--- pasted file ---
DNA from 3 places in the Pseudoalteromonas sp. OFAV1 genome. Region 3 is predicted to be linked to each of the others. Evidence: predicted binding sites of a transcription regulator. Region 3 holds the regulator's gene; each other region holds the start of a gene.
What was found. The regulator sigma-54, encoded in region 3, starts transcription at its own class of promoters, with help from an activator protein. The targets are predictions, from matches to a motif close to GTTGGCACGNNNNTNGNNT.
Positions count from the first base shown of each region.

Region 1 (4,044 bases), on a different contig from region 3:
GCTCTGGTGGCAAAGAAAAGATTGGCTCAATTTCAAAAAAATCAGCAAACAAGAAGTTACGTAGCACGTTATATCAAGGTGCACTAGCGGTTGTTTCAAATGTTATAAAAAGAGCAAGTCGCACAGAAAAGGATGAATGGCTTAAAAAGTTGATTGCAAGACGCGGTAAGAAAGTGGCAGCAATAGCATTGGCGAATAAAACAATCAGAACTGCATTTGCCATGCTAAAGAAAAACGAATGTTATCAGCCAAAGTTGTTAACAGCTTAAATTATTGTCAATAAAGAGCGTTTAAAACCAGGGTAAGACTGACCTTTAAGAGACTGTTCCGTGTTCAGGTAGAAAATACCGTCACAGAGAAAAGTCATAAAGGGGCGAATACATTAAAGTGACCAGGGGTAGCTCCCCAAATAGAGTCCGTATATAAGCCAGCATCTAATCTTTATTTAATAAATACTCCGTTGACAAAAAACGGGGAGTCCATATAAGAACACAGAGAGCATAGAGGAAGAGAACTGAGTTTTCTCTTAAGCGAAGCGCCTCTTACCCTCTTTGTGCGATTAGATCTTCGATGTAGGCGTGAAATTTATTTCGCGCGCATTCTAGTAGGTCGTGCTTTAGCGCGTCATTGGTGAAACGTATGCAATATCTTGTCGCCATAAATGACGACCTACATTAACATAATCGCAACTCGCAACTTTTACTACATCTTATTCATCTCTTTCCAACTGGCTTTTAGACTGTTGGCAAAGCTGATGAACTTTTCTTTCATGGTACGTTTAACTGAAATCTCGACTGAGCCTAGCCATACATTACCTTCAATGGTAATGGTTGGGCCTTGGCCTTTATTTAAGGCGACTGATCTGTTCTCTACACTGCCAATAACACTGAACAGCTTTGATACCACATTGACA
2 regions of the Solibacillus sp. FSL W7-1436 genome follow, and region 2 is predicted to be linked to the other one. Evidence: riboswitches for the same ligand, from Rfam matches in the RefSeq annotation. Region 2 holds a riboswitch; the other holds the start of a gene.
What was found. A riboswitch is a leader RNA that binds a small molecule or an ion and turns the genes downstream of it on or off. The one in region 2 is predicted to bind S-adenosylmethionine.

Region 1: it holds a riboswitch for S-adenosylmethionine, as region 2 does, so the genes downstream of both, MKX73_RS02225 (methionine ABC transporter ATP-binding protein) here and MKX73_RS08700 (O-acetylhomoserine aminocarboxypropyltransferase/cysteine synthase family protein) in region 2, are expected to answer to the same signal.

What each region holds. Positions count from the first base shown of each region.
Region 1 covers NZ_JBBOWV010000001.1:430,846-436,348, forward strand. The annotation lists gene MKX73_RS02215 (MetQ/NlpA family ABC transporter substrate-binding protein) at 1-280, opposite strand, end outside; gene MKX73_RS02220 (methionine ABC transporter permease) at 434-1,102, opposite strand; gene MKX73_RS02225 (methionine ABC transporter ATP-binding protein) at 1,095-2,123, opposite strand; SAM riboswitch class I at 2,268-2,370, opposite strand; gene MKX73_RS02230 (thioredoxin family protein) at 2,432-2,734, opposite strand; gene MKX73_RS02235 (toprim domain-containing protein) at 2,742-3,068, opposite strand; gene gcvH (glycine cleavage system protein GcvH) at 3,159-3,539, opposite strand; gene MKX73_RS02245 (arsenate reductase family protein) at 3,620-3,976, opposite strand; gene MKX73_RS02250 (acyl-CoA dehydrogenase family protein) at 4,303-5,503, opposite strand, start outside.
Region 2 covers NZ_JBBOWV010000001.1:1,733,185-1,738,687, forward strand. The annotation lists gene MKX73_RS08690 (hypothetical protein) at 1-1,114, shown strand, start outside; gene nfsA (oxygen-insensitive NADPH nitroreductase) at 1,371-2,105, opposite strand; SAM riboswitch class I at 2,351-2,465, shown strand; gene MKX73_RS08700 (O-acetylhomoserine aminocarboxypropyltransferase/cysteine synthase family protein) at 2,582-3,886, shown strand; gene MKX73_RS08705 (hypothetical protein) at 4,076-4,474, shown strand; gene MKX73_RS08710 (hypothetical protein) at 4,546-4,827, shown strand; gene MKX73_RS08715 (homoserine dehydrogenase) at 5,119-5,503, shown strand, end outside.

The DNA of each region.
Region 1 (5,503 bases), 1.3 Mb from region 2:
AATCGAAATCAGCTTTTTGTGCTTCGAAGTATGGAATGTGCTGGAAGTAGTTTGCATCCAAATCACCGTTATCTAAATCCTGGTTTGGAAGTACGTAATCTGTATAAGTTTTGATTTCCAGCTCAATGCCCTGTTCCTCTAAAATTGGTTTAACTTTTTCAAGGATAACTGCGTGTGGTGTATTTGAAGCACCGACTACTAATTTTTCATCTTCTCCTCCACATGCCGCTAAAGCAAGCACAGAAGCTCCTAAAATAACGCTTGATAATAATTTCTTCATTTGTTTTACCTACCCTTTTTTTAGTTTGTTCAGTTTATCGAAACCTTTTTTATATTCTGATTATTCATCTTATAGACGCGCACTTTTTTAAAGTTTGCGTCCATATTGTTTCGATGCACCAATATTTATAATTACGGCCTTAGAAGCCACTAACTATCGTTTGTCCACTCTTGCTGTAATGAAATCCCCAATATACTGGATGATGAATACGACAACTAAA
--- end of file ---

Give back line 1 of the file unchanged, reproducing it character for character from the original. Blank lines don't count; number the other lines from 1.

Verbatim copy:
DNA from 3 places in the Pseudoalteromonas sp. OFAV1 genome. Region 3 is predicted to be linked to each of the others. Evidence: predicted binding sites of a transcription regulator. Region 3 holds the regulator's gene; each other region holds the start of a gene.